Displaying 16-30 of 75

Timothy Corrigan

Timothy Corrigan is a professor of English and Cinema Studies at the University of Pennsylvania. His work in Cinema Studies has focused on modern American and contemporary international cinema. He received a B.A. from the University of Notre Dame and completed graduate work at the University of Leeds, Emory University, and the University of Paris III. His other books include New German Film: The Displaced Image (Indiana UP); The Films of Werner Herzog: Between Mirage and History (Routledge); Writing about Film (Longman/Pearson); A Cinema without Walls: Movies and Culture after Vietnam (Routledge/Rutgers UP); Film and Literature: An Introduction and Reader (Routledge); Critical Visions in Film Theory (Bedford/St. Martin’s), also with Patricia White; American Cinema of the 2000s (Rutgers UP), and The Essay Film: From Montaigne, After Marker (Oxford UP), winner of the 2012 Katherine Singer Kovács Award for the outstanding book in film and media studies. He has published essays in Film Quarterly, Discourse, and Cinema Journal, among other collections, and is also an editor of the journal Adaptation and a former editorial board member of Cinema Journal. In 2014, he received the Society for Cinema and Media Studies Award for Outstanding Pedagogical Achievement.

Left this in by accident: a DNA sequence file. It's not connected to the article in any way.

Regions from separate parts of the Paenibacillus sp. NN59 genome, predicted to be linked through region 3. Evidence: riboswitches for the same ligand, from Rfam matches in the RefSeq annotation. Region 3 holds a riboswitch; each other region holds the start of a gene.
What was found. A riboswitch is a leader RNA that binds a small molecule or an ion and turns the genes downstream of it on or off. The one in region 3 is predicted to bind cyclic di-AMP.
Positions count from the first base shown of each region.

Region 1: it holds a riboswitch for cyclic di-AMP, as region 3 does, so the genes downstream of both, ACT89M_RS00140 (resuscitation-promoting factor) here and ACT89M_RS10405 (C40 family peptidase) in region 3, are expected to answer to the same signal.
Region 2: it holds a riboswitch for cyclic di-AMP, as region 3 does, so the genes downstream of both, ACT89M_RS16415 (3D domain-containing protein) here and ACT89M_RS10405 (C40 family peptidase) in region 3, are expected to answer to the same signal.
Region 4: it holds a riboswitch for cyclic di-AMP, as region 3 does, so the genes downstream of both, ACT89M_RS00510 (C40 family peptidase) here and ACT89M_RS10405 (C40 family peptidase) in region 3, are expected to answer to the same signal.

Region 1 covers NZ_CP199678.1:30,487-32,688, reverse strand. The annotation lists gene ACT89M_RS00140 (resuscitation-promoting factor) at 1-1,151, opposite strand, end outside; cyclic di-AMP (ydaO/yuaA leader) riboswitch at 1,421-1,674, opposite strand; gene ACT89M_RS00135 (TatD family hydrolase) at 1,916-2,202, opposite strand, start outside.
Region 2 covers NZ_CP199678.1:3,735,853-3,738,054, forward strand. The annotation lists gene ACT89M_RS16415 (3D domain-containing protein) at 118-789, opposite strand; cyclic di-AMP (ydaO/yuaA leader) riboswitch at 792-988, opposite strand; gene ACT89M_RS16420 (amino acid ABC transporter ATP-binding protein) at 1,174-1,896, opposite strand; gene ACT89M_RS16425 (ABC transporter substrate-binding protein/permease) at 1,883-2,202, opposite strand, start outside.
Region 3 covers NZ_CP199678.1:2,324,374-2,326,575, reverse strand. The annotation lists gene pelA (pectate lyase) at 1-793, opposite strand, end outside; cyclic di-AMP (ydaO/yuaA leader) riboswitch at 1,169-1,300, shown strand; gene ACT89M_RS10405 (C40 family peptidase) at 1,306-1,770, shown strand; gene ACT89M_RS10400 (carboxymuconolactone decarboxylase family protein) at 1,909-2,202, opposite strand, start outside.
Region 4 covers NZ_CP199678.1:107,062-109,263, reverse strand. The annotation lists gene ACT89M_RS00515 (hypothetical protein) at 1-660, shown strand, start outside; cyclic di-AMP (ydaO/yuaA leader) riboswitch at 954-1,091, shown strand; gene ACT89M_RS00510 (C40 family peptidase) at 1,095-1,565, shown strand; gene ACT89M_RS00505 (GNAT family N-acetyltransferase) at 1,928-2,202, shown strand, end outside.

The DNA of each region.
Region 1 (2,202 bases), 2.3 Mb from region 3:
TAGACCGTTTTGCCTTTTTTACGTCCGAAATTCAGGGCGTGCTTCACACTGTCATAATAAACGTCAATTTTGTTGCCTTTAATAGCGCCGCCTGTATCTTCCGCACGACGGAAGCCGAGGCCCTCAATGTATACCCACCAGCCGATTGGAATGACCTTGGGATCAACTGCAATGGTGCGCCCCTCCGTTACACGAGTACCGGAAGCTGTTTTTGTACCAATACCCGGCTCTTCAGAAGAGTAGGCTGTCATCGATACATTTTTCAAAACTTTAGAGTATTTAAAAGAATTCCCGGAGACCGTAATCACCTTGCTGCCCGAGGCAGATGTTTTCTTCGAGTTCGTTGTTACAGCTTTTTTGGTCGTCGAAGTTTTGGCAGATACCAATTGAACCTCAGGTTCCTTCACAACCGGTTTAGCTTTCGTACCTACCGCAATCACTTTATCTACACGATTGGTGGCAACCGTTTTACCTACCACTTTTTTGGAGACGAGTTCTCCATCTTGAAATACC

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Robbin Crabtree

Robbin Crabtree received her M.A. and Ph.D. in speech communication from the University of Minnesota. She is Professor of Communication at Fairfield University in Connecticut, where she serves as Dean of the College of Arts & Sciences. She has also served on the faculties of DePauw University, New Mexico State University, the Universidade de Santa Catarina, Brazil, and St. Louis University in Madrid, Spain. Dr. Crabtree teaches courses in international, intercultural, and development communication, and has been teaching public speaking since 1984. She has conducted research in Nicaragua, El Salvador, Cuba, India, Kenya, Brazil, Spain, and along the U.S.-Mexico border, with a particular interest in participatory and action research methods. Her work has been published in several national and international journals.


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Sherri Hope Culver

Sherri Hope Culver is an associate professor of Media Studies & Production at Temple University and serves as Director for the university’s Center for Media and Information Literacy. She also has extensive experience as a television producer and consultant to public media and children's media companies.